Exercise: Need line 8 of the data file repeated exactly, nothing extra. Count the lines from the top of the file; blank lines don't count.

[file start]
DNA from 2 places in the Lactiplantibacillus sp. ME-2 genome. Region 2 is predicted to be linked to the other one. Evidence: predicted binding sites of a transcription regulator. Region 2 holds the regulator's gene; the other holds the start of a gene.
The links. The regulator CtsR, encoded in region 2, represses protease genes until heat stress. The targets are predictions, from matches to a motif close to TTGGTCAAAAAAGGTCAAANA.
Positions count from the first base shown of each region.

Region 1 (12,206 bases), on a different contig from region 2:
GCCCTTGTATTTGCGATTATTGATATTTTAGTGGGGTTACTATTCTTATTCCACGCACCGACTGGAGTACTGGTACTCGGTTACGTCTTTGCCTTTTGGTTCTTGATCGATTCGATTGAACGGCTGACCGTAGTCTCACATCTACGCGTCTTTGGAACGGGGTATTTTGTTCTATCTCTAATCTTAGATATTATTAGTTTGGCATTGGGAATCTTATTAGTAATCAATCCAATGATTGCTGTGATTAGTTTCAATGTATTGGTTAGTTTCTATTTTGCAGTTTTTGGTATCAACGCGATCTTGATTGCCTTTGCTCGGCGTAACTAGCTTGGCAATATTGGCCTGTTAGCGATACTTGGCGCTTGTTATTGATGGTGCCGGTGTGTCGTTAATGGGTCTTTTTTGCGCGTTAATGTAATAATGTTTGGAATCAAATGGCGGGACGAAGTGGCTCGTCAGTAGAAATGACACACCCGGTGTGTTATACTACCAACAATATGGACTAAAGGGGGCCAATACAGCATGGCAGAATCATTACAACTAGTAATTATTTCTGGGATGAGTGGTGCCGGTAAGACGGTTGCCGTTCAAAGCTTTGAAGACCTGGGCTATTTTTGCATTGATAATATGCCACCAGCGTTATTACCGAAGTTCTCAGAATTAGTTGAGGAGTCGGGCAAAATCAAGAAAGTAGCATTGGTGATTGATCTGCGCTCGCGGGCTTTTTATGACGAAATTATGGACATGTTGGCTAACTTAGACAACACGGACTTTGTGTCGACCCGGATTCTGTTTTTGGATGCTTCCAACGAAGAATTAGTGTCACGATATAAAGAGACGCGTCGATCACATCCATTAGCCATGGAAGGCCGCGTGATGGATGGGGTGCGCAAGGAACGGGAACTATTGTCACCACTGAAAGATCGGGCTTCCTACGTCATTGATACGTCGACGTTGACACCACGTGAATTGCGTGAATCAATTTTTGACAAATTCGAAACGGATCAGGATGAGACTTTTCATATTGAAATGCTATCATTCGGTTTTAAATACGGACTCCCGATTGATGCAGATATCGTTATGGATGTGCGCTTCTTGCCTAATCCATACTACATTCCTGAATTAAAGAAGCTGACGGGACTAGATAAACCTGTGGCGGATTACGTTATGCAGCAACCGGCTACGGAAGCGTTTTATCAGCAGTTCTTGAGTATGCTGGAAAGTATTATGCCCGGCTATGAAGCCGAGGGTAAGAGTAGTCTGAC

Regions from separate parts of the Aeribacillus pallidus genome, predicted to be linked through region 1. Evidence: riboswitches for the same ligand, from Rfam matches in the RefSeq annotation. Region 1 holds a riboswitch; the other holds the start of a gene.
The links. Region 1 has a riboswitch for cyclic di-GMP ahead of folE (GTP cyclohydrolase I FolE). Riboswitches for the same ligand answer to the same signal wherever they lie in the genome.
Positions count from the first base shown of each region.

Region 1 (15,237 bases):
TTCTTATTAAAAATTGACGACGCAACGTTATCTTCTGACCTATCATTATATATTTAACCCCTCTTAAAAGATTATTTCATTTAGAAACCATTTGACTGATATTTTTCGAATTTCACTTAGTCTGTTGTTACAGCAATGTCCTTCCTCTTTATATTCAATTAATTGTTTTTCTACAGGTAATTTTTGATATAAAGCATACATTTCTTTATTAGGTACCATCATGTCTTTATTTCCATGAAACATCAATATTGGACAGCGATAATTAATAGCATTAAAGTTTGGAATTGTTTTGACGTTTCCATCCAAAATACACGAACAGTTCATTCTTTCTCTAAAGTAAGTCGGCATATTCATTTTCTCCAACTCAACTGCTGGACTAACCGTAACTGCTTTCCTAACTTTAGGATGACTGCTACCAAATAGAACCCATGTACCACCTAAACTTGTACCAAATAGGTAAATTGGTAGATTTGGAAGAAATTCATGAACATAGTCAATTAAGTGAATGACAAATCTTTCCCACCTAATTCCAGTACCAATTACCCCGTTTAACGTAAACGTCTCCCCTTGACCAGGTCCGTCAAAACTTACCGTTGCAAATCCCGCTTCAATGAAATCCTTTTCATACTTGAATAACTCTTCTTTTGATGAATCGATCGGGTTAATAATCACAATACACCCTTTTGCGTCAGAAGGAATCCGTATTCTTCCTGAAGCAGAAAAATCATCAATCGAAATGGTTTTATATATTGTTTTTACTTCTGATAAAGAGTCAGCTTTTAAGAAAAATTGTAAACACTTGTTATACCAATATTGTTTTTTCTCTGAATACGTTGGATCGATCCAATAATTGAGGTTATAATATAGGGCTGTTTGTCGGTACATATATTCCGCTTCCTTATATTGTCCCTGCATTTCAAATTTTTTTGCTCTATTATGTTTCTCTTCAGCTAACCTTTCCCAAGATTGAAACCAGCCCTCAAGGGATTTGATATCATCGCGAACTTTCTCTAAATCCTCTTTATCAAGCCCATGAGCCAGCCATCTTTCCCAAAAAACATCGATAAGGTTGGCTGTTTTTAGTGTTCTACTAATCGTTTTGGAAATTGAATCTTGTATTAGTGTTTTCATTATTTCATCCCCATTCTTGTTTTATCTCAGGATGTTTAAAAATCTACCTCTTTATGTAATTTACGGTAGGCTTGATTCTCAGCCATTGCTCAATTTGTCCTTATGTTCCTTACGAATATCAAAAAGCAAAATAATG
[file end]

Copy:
Positions count from the first base shown of each region.